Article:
US Latino Population Up 47% in 11 years

Latino family 3 generationsA new national survey shows that the Latino Population rose 47 percent from 2000 to 2011, with the largest segment of Latinos being people of Mexican descent representing about two-thirds of all Latinos.
The Pew Research Hispanic Center in Washington, D.C., found that the number of Latinos in the U.S. during those 11 years increased from 35.2 million to 51.9 million, according to the Seattle Times. The total U.S. population as of 2011 was 311.6 million, which means that 16.7 percent of people living in the U.S. were Latino, compared with 12.5 percent in 2000. That percentage is expected to increase.
The 2011 numbers are based on the American Community Survey, conducted by the U.S. Census Bureau, which surveyed three percent of the households in the U.S. The households were contacted during 2011 and the numbers were compiled over the past year. The 2000 numbers were based on the census from that year.
The census says that it figures include undocumented people. There are thought to be 11 million to 12 million undocumented people in the U.S., 80 percent who are Latino. The largest number of Latinos in the U.S., are people of Mexican descent making up 64.5 percent of Latinos or 33.5 million.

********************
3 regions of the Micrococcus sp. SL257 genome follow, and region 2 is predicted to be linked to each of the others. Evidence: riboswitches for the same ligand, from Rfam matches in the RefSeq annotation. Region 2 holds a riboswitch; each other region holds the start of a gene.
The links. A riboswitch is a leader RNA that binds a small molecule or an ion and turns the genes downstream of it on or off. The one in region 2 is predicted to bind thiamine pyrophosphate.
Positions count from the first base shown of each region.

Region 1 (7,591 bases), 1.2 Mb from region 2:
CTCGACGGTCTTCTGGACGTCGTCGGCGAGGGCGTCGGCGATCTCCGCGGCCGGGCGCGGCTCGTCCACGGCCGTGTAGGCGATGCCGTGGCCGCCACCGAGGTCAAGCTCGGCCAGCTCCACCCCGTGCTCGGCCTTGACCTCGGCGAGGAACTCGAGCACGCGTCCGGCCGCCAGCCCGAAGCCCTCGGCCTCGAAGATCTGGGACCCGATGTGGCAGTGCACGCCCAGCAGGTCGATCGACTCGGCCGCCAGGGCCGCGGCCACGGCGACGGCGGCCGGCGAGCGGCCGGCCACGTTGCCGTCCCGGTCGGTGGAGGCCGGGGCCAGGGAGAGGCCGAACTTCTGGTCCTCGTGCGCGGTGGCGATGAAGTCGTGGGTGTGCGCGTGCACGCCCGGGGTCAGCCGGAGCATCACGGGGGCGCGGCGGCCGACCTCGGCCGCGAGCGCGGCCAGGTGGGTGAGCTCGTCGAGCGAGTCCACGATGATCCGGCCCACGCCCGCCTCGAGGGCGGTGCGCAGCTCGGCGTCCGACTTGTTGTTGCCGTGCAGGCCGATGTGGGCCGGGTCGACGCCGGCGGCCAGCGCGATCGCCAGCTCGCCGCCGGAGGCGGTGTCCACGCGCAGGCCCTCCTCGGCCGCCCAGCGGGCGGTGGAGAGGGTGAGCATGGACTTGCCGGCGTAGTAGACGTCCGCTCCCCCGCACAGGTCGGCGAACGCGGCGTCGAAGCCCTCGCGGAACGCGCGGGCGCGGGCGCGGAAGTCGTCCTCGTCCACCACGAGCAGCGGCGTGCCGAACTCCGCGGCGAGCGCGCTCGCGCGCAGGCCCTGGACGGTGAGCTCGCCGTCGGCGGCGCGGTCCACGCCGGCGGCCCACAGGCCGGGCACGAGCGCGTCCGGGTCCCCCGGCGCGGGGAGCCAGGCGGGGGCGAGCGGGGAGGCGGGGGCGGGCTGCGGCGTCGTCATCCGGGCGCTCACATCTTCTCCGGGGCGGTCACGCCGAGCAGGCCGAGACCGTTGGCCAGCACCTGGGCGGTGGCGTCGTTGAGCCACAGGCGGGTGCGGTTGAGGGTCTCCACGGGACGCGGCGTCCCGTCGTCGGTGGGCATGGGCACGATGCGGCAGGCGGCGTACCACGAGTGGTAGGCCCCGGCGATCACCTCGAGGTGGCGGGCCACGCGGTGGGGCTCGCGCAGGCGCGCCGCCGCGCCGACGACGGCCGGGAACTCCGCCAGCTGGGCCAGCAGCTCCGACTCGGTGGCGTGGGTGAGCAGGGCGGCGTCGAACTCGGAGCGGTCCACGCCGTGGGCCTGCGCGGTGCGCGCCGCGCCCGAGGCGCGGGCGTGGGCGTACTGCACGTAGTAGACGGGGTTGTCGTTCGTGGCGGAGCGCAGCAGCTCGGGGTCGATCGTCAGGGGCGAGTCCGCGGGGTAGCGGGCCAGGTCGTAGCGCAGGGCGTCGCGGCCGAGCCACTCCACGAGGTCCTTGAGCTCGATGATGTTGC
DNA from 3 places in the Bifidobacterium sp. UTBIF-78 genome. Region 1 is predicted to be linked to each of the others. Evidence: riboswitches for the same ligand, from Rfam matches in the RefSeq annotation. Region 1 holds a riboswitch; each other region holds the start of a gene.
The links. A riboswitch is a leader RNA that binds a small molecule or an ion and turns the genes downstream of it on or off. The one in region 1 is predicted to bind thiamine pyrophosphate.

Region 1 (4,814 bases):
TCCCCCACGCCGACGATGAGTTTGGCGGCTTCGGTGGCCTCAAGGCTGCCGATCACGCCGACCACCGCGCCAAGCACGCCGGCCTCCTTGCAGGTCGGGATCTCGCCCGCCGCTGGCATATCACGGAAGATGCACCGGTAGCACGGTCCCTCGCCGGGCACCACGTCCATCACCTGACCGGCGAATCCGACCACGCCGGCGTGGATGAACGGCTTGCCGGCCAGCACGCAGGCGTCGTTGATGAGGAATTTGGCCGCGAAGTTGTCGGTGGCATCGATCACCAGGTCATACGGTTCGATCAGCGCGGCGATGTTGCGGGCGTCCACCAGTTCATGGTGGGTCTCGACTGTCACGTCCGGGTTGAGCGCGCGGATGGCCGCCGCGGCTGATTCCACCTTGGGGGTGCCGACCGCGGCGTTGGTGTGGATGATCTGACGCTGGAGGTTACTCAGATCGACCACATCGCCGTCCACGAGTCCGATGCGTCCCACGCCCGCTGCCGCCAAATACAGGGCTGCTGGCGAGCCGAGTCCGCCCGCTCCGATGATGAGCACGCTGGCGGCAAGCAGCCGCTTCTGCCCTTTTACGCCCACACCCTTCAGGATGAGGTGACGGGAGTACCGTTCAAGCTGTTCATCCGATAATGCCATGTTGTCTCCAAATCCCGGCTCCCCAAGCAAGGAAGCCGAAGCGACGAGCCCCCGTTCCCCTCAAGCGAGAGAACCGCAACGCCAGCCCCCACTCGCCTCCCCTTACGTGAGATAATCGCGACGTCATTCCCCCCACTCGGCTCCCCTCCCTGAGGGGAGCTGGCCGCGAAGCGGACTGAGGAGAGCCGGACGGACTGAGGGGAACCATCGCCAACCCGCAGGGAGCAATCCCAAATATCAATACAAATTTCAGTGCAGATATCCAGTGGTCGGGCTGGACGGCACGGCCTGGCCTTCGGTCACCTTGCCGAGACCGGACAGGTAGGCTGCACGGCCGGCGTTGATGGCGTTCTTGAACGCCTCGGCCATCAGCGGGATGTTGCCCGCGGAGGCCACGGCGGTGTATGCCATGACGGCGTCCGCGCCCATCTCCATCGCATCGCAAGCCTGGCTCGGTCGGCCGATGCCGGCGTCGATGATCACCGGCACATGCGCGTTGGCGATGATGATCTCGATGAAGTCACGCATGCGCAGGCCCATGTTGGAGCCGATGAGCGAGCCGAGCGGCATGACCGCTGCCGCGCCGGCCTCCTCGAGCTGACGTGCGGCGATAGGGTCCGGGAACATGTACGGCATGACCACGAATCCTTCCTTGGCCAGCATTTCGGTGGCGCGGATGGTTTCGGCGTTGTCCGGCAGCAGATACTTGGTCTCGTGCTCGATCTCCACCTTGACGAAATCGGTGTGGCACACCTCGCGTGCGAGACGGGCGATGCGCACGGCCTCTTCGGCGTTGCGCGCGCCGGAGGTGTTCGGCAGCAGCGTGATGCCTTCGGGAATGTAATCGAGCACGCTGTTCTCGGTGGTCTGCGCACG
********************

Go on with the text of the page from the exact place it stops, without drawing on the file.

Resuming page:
Puerto Ricans, who are U.S. citizens from birth, number 4.9 million; Salvadorans 1.95 million; Cubans, 1.88 million; and Guatemalans, 1.22 million.
Not only did the number of Latinos and their percentage of the U.S. population increase, but the percentage of Latinos in the U.S. who are U.S.-born rose from 59.9 percent to 63.8 percent.
The three states with the highest Hispanic population are California, with 14.4 million; Texas, 9.8 million; and Florida 4.35 million. At least 10 states saw an increase in their Latino populations of more than 100 percent since 2000.
The survey shows educational levels rose over the 11 years. The high-school dropout rate among Latinos ages 16 to 19 plummeted from 17.5 percent in 2000 to 6.8 percent in 2011. The percentage of Latinos enrolled in college rose sharply from 20 to 32.9 percent in the 11 years.
Thirteen million Latinos live in poverty, 25.9 percent of the total Latino population, and 22 percent receive food stamps. The median income of a Latino household in 2011 was $39,000.
Latinos have by far the highest percentage of people without health insurance, 30 percent.

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